Anyway, upon arriving in fairyland, the surrogate sees wonder after wonder. A sea lion pulls a rope down to humorously cheerful music. A dolphin dances upon command, fetches a Frisbee and lies still so the surrogate can feel its heartbeat. Penguins waddle about on deck (insert more humorous music here). A hawk flies across the water-and here you can feel a bit of a strain, because, while the masterminds clearly wanted impressive orchestral swelling during the hawks flight, somebody (perhaps the insurers?) clearly pointed out that the first rule of putting on an animal show is "don't startle the dangerous predator. You idiot." So there's a compromise; orchestral swelling, with the volume dropped suddenly when the hawk actually takes off and makes its short flight across the water.
The most heart-tugging moments in the show, though, involve not the cute penguins, nor the noble hawk, but rather the trainers. Demoted from educators to props, they are ruthlessly dressed up in penguin suits or decked out like British hawkers or hoisted up on pulleys and dropped from a height into the water. Yes, they seem cheerful enough about it in general but good lord-it all seems like a rather cruel punishment for the comparatively minor sin of being a zoologist.
So, was the show an improvement or not? Well, the 10-year-old girl who was chosen as the audience surrogate during our performance was in such an extremity of excitement throughout that she seemed ready to actually cry from joy so yeah, it's hard for even a right bastard like me to argue with that. As another data point, my son said he thought the show was better than its predecessor, though he didn't seem especially enthusiastic when he said it. Perhaps he'd just figured out that, with all the bells and whistles, that it was supposed to be better.
As for me, well, you've probably figured out where I'm coming from already. In the first place, despite all the frills and videos and additional animals, the new show is actually a lot less exciting than the old one. For example, the dolphins don't do a timed race around the interior of the pool. And, just in general, they do a lot less leaping; there's nothing to compare to the repeated three-dolphin jumps which closed the old version.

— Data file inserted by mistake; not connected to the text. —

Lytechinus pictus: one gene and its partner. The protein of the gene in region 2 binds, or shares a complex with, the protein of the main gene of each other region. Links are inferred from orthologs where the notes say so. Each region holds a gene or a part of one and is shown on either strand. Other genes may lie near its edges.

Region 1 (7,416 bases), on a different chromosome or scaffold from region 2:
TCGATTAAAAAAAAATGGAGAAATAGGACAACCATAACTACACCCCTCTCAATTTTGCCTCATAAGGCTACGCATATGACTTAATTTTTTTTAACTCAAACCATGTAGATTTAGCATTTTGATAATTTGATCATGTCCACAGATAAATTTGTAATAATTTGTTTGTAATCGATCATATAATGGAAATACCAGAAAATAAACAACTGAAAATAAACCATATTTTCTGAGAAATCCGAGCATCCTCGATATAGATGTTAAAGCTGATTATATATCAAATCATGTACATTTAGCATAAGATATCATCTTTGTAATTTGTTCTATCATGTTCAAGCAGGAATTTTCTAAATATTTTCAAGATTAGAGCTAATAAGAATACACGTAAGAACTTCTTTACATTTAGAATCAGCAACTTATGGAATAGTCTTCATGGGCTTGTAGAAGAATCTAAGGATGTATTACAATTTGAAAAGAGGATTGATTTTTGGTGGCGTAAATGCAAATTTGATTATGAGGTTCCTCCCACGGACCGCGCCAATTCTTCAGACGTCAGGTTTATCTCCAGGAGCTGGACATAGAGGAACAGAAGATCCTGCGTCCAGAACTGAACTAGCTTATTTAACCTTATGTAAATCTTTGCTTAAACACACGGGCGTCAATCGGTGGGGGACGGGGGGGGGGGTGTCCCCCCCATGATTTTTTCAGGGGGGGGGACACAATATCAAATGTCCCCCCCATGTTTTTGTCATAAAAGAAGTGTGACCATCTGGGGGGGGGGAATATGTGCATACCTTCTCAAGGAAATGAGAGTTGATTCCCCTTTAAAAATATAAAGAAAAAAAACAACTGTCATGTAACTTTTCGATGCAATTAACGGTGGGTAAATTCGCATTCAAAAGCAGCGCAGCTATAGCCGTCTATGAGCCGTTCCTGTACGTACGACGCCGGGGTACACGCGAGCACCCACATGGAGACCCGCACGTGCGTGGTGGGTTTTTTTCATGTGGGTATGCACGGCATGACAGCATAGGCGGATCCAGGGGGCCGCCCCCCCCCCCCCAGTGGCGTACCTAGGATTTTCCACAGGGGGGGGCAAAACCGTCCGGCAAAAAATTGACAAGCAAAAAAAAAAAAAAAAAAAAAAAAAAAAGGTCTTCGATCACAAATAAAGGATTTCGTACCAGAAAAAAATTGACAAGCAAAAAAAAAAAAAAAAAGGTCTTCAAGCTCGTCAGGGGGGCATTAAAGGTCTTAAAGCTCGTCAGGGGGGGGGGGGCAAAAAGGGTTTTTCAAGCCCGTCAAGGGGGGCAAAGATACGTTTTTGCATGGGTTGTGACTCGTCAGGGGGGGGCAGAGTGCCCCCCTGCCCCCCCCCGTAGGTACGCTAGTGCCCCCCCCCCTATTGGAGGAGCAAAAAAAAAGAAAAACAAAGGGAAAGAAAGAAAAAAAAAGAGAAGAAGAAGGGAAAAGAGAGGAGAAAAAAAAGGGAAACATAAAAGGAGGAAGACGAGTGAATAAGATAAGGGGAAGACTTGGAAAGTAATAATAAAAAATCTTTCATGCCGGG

Additionally, with the darkened room and the giant video screen and the blaring music, you feel a lot less connected to the animals. In the old show, you learned something about dolphins and saw them fairly clearly for a while; you got to feel like they were, not friends, but at least acquaintances. In Fantasea, the dolphins seem more like performers; they're in the same space with you, but you never actually meet them (unless you're the lucky audience surrogate, of course.)
That sense of distance speaks, I think, to the central failure of Fantasea. The old show presented dolphins as natural; they were fellow creatures, cool, but not magical or really different in kind than the folks sitting in the stands. Fantasea, on the other hand, turns nature into a mysterious Disneyland; a marvelous playground arranged for our benefit. It places nature on a pedestal, and putting something on a pedestal is, as feminists have gone to great trouble to explain, intrinsically condescending.
Treating animals as filigree for human fantasies can, obviously, have certain potentially unpleasant ramifications for the animals. But it's also, I think, bad for us. We're animals too, after all. How we treat and think about the dolphins has lots of implications for how we treat and think about ourselves. The plight of the trainers in Fantasea is not an accident; it's a logical extension of the production's logic. Are we natural creatures, with a certain natural dignity? Or are we debased service personnel who exist each to cater to the other in a marketer's vision run amok? Dolphins may or may not have souls, but after seeing Fantasea, it's hard to shake the conviction that we don't.